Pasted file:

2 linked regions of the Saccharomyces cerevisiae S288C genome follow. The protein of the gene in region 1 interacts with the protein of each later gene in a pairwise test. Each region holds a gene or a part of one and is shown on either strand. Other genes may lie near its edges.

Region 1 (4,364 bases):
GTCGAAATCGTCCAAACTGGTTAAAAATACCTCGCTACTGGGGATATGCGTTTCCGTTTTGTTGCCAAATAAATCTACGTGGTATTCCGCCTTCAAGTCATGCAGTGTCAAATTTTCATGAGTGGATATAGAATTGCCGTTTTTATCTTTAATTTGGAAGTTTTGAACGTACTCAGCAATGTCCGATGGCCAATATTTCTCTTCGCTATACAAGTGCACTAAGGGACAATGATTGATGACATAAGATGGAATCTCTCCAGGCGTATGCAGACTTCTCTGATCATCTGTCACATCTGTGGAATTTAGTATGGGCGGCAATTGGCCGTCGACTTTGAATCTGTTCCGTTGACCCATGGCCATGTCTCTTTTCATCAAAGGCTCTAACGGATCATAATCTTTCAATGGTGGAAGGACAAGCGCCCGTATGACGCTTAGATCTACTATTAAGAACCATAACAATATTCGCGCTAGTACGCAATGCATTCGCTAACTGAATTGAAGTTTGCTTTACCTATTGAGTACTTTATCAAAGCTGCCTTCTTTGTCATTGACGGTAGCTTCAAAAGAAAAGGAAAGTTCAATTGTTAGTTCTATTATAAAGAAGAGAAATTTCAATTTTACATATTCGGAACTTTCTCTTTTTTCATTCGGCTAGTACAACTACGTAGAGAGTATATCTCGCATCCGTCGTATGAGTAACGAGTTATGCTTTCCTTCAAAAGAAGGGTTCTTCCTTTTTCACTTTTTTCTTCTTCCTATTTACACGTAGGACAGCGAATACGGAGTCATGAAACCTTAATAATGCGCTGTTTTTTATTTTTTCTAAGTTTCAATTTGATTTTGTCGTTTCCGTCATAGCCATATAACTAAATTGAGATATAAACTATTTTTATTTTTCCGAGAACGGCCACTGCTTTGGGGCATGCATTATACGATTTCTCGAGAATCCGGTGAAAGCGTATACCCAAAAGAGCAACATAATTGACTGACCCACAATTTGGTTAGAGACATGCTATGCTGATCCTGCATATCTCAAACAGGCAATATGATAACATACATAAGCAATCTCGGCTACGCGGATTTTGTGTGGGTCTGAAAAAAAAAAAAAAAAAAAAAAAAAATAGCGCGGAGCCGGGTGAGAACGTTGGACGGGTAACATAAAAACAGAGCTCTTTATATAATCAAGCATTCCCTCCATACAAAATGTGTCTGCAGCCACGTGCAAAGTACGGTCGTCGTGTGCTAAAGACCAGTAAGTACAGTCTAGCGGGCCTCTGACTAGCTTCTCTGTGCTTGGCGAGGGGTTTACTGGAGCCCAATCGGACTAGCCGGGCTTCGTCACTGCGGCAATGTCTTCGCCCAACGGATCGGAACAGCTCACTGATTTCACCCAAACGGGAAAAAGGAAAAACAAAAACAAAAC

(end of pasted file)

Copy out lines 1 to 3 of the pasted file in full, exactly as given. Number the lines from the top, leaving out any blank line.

2 linked regions of the Saccharomyces cerevisiae S288C genome follow. The protein of the gene in region 1 interacts with the protein of each later gene in a pairwise test. Each region holds a gene or a part of one and is shown on either strand. Other genes may lie near its edges.

Region 1 (4,364 bases):
GTCGAAATCGTCCAAACTGGTTAAAAATACCTCGCTACTGGGGATATGCGTTTCCGTTTTGTTGCCAAATAAATCTACGTGGTATTCCGCCTTCAAGTCATGCAGTGTCAAATTTTCATGAGTGGATATAGAATTGCCGTTTTTATCTTTAATTTGGAAGTTTTGAACGTACTCAGCAATGTCCGATGGCCAATATTTCTCTTCGCTATACAAGTGCACTAAGGGACAATGATTGATGACATAAGATGGAATCTCTCCAGGCGTATGCAGACTTCTCTGATCATCTGTCACATCTGTGGAATTTAGTATGGGCGGCAATTGGCCGTCGACTTTGAATCTGTTCCGTTGACCCATGGCCATGTCTCTTTTCATCAAAGGCTCTAACGGATCATAATCTTTCAATGGTGGAAGGACAAGCGCCCGTATGACGCTTAGATCTACTATTAAGAACCATAACAATATTCGCGCTAGTACGCAATGCATTCGCTAACTGAATTGAAGTTTGCTTTACCTATTGAGTACTTTATCAAAGCTGCCTTCTTTGTCATTGACGGTAGCTTCAAAAGAAAAGGAAAGTTCAATTGTTAGTTCTATTATAAAGAAGAGAAATTTCAATTTTACATATTCGGAACTTTCTCTTTTTTCATTCGGCTAGTACAACTACGTAGAGAGTATATCTCGCATCCGTCGTATGAGTAACGAGTTATGCTTTCCTTCAAAAGAAGGGTTCTTCCTTTTTCACTTTTTTCTTCTTCCTATTTACACGTAGGACAGCGAATACGGAGTCATGAAACCTTAATAATGCGCTGTTTTTTATTTTTTCTAAGTTTCAATTTGATTTTGTCGTTTCCGTCATAGCCATATAACTAAATTGAGATATAAACTATTTTTATTTTTCCGAGAACGGCCACTGCTTTGGGGCATGCATTATACGATTTCTCGAGAATCCGGTGAAAGCGTATACCCAAAAGAGCAACATAATTGACTGACCCACAATTTGGTTAGAGACATGCTATGCTGATCCTGCATATCTCAAACAGGCAATATGATAACATACATAAGCAATCTCGGCTACGCGGATTTTGTGTGGGTCTGAAAAAAAAAAAAAAAAAAAAAAAAAATAGCGCGGAGCCGGGTGAGAACGTTGGACGGGTAACATAAAAACAGAGCTCTTTATATAATCAAGCATTCCCTCCATACAAAATGTGTCTGCAGCCACGTGCAAAGTACGGTCGTCGTGTGCTAAAGACCAGTAAGTACAGTCTAGCGGGCCTCTGACTAGCTTCTCTGTGCTTGGCGAGGGGTTTACTGGAGCCCAATCGGACTAGCCGGGCTTCGTCACTGCGGCAATGTCTTCGCCCAACGGATCGGAACAGCTCACTGATTTCACCCAAACGGGAAAAAGGAAAAACAAAAACAAAAC